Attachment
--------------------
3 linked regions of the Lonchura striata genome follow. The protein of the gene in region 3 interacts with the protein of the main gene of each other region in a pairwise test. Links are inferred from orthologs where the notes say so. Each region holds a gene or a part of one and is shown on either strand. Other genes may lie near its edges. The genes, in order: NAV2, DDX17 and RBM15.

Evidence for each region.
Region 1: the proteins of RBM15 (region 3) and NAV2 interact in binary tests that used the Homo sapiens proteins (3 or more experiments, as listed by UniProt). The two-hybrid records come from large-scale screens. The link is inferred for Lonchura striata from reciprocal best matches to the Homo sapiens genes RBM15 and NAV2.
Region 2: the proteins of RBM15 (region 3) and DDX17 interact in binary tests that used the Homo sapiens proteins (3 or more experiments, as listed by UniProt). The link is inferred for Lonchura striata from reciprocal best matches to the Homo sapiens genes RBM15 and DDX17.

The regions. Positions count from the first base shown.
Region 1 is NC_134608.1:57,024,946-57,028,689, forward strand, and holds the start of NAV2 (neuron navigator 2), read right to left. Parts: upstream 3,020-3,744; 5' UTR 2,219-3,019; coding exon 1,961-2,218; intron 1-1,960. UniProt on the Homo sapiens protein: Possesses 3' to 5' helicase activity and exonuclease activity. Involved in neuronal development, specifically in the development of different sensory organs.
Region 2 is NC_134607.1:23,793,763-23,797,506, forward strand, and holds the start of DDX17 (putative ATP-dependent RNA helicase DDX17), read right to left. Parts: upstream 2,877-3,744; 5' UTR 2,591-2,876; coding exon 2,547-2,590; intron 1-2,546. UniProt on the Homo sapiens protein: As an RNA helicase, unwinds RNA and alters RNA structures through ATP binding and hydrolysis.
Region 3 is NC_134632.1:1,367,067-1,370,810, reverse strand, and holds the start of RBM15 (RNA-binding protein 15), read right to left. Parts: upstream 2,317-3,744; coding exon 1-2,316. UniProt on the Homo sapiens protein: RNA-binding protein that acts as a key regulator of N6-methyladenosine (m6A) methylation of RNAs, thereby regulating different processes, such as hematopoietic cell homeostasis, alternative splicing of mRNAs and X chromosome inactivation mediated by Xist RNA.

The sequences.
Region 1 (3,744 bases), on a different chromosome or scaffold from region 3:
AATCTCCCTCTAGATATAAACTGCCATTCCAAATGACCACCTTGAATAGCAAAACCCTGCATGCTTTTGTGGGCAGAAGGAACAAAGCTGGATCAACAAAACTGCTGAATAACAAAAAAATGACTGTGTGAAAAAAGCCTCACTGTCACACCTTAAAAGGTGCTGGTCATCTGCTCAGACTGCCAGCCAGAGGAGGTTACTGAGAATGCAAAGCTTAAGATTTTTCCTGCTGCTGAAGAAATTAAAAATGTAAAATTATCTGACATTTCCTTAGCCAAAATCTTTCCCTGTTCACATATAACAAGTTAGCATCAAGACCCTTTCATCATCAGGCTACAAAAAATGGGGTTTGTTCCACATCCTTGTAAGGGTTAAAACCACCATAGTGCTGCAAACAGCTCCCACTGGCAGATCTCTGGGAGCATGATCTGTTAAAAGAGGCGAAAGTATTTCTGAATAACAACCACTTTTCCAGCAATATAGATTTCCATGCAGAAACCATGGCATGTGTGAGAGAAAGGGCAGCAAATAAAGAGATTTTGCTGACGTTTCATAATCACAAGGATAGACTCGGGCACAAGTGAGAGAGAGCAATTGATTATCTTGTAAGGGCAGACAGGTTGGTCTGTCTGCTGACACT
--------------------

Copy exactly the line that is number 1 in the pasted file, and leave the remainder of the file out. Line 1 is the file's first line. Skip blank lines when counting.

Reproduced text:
3 linked regions of the Lonchura striata genome follow. The protein of the gene in region 3 interacts with the protein of the main gene of each other region in a pairwise test. Links are inferred from orthologs where the notes say so. Each region holds a gene or a part of one and is shown on either strand. Other genes may lie near its edges. The genes, in order: NAV2, DDX17 and RBM15.